We asked the following questions to various experts involved with the breeding & showing of Flat Coated Retrievers.Photo by Cheryl Ertelt)
- Where do you live? What do you do “outside” of dogs?
- How many years in the Flat-Coated Retriever? Showing? Judging? Breeding?
- What, in your opinion, is the secret to a successful breeding program?
- Flat-Coats are currently ranked #91 out of all AKC breeds. Do you think this position fosters a responsible breeding program?
- Do you feel the breed gets its fair share of attention in the group ring?
- What is your favorite dog show memory?
- Is there anything else you’d like to share about the breed? Please elaborate.
My involvement in purebred dogs began in 1974 with the purchase of a Golden Retriever. I purchased our first Flat-Coated Retriever in 1985.
A life member of the FCRSA, I currently chair the Judge’s Education program for the Flat-Coated Retriever Society of America. I have also held the offices of President, Recording Secretary and Board Member and chaired the 1999 and 2009 FCRSA
I am currently approved by the AKC to judge the Sporting group, 5 Herding breeds and Junior Showmanship.
I live in Connecticut and am retired after a 40 year career with a global telecommunications company. I’ve owned purebred dogs for over 40 years, starting with Golden Retrievers. I have owned Flat-Coated Retrievers for just over 34 years, and have exhibited in the breed ring for pretty much the entire time. I have judged the breed for 18 years.
The secret to a successful breeding program is having great mentors, keeping an open mind, never stop learning and being ruthlessly honest with yourself and others regarding both the successes and challenges you face in your breeding program.
Do I think the breed’s ranking fosters a responsible breeding program? I’m not sure the Flat-Coat ranking has a bearing on what fosters a responsible breeding program. I do feel the Flat-Coat breeder community for the most part is quite collegial and most folks are more than willing to lend advice and assistance to those new to the breed.
Do I feel the breed gets its fair share of attention in the group ring? I think any “lesser known” breed faces some challenges getting attention and recognition in the group ring. The Sporting Group is a large group very often with many worthy choices, many from breeds that are shown in larger numbers. That said, judges who appreciate the Flat-Coated Retriever do seem to be awarding them placements in the group more often now than was the case 15 or 20 years ago.
I have many wonderful memories of both dogs and individuals I have met through my involvement in pure-bred dogs. My favorite memory is likely the privilege afforded me judging our national specialty a few years back.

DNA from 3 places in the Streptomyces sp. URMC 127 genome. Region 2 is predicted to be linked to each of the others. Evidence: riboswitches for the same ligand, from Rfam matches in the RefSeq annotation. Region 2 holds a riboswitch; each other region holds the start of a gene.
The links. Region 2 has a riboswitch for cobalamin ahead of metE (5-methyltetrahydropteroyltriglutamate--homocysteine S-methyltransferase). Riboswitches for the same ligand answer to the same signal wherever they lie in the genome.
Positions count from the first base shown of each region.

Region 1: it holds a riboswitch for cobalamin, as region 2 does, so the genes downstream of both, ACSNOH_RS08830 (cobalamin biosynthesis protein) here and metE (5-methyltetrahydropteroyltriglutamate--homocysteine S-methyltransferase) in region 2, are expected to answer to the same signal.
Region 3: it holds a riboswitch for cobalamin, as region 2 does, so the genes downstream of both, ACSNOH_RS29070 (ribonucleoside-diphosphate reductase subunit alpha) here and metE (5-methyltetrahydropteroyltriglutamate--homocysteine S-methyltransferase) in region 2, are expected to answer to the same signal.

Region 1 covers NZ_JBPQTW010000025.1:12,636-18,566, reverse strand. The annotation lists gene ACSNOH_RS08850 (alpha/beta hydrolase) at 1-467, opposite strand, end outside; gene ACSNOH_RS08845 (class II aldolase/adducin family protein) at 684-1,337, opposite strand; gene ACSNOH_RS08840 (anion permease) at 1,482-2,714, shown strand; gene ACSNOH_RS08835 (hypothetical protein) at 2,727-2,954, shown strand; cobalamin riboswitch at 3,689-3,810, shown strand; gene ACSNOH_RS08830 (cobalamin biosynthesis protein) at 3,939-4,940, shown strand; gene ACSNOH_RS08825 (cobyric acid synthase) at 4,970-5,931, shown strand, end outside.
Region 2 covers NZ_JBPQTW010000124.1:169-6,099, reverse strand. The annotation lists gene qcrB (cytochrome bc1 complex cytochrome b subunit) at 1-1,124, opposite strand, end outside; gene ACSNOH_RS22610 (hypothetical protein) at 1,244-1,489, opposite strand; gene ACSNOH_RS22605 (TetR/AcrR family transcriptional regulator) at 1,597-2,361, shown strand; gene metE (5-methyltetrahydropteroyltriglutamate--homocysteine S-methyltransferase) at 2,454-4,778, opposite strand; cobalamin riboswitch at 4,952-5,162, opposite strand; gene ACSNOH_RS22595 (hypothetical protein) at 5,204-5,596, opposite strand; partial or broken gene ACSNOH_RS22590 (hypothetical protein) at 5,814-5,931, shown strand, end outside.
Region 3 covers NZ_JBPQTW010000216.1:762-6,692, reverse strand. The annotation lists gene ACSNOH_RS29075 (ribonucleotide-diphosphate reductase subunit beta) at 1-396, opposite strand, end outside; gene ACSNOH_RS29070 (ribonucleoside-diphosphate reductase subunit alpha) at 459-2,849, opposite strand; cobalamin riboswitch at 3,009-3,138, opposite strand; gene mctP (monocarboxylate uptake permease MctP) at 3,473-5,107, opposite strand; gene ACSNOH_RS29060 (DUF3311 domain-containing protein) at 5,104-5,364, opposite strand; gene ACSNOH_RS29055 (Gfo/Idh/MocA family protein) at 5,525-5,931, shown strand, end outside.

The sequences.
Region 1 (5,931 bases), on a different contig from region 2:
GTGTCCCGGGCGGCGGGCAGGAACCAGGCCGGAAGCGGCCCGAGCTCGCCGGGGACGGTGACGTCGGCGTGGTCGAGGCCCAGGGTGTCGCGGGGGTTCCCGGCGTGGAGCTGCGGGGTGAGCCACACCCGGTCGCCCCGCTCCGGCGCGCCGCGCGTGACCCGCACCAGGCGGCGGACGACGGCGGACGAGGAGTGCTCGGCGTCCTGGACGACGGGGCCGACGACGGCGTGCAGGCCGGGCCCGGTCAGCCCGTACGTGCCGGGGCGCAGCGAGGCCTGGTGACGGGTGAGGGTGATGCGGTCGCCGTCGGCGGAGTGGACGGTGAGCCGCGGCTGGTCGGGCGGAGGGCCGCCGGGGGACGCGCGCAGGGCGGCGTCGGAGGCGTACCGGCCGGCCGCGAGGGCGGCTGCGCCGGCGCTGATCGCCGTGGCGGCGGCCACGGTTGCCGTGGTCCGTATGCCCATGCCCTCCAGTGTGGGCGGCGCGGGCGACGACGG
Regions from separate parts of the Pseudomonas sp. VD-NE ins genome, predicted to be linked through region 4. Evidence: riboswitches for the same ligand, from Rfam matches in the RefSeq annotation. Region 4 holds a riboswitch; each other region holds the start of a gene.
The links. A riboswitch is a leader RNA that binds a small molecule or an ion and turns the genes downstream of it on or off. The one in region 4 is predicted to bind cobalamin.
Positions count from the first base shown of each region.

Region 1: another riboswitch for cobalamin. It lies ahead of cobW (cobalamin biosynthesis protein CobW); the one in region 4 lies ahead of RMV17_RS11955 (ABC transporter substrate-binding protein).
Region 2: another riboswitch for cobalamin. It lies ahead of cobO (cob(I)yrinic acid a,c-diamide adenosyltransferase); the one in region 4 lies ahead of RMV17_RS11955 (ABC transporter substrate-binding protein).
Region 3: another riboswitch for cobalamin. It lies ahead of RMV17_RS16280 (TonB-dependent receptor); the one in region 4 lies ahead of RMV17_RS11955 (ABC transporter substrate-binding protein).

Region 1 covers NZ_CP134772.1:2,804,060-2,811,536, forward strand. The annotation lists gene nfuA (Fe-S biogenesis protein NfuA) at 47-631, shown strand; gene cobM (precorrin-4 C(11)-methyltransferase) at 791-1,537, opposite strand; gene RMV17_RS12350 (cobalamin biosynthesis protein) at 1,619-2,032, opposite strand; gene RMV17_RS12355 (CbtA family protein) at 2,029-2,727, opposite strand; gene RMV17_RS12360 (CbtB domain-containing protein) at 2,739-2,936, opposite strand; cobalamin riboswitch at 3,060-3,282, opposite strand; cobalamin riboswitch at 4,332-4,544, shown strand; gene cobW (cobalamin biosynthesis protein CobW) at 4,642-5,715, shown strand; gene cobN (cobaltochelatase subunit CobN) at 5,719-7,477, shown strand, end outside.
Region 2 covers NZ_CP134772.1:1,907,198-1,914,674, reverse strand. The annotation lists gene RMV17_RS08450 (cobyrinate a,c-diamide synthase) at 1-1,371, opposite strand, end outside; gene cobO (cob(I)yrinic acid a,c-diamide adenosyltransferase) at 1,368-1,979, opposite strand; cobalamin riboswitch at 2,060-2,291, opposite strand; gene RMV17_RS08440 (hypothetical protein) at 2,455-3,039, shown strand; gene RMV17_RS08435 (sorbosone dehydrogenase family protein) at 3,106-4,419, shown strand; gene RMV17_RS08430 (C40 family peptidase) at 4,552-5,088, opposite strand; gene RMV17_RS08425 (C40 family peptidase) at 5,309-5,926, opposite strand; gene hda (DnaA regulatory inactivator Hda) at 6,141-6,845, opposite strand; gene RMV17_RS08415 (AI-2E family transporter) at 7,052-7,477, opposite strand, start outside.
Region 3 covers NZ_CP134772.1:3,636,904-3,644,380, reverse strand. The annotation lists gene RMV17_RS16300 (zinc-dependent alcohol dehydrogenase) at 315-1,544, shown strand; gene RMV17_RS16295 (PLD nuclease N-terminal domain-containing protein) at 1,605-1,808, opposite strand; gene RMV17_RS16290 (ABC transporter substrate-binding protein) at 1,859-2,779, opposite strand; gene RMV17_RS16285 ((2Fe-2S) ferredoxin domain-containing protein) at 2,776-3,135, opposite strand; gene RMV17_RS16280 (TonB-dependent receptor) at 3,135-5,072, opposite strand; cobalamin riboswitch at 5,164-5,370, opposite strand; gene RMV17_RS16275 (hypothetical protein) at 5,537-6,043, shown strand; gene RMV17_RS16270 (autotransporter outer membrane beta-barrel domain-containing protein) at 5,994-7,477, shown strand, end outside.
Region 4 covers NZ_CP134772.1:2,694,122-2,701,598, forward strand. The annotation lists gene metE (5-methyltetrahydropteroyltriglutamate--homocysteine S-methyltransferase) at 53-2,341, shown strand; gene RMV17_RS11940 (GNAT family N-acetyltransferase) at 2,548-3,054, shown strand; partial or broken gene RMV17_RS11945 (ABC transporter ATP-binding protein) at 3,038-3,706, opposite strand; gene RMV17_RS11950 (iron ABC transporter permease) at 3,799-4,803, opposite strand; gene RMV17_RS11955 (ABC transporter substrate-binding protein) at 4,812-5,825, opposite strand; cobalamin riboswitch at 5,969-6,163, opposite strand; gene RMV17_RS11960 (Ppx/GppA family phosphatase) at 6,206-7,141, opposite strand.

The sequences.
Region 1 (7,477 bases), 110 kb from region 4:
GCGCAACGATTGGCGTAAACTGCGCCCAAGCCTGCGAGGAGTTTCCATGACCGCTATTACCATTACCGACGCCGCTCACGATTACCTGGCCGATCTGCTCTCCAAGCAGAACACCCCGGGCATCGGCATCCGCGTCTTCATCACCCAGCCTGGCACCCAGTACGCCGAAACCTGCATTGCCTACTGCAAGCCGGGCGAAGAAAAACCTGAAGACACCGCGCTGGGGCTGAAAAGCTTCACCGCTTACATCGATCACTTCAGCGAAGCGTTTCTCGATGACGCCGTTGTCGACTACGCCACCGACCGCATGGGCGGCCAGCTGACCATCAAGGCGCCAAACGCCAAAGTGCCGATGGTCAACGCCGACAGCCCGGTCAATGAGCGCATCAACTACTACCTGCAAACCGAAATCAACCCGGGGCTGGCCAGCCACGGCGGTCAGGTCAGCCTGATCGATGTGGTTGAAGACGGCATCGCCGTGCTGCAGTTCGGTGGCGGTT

Two things I’d like to share about the breed: I think new judges misunderstand proper substance, which translates into proper
silhouette. I also think judges don’t fully understand or appreciate the importance of one of the hallmarks of our breed, the unique long, strong, clean, “one piece” head, which is unique to the Flat-Coated Retriever. I see more and more generic heads being rewarded in the show ring. Additionally, temperament is of paramount importance. Please don’t reward dogs that exhibit any signs of aggression or excessive timidity.
I live in New Jersey. I have a health and nutrition business, I have been an electrician for 30 years. I have 16 years with Flat-Coats, 13 years showing and 13 years breeding.
The secret to a successful breeding program? That would first depend on what you mean by successful. I think many factors go into creating a great Flat-Coat. Starting with picking the appropriate dog and bitch, raising puppies, finding great homes, picking the next generation that will bring or keep inline to the standard, not to mention coaching new families, coaching new show owners and many more items for a good breeding program. It takes many people to work together over many years. The one thing above all probably is a dedication to the continuing of our breed.
Do I think the breed’s ranking fosters a responsible breeding program? I am not sure how this impacts being responsible.
Do I feel the breed gets its fair share of attention in the group ring? That is always an interesting question, I am not exactly sure how to answer. I think Flat-Coated Retrievers are becoming a more noticeable breed in groups for a number of factors: better dogs, great handlers and, again, dedication.
My favorite dog show memory: I have a lot. But I think between two, one was a barbecue we had with my friends that show together most have Flats. My liver girl, Echo, took me around the ring as fast as I could run. We had a great weekend. The other is a Christmas show we all managed to get in a great photo. Both times lots of laugh and fun with my Flat-Coat friends.
This breed is amazing in their ability to understand language. They value their family and pack. They are funny, charming, ornery, smart, sometimes defiant, always loving and generous. They will own you much more than you own them. The people in this breed are a reflection of their dogs. Its been amazing to be part of the world of the Flat-Coated Retriever.
Marla J. Doheny
I live in Florida and Connecticut and I am retired. I have been judging Flat-Coated Retrievers for just under ten years.
To have a successful breeding program it takes years of hard work and a fair amount of luck. You must reach deep into what information is available to you and hope that in the end it all works out for the betterment of the breed.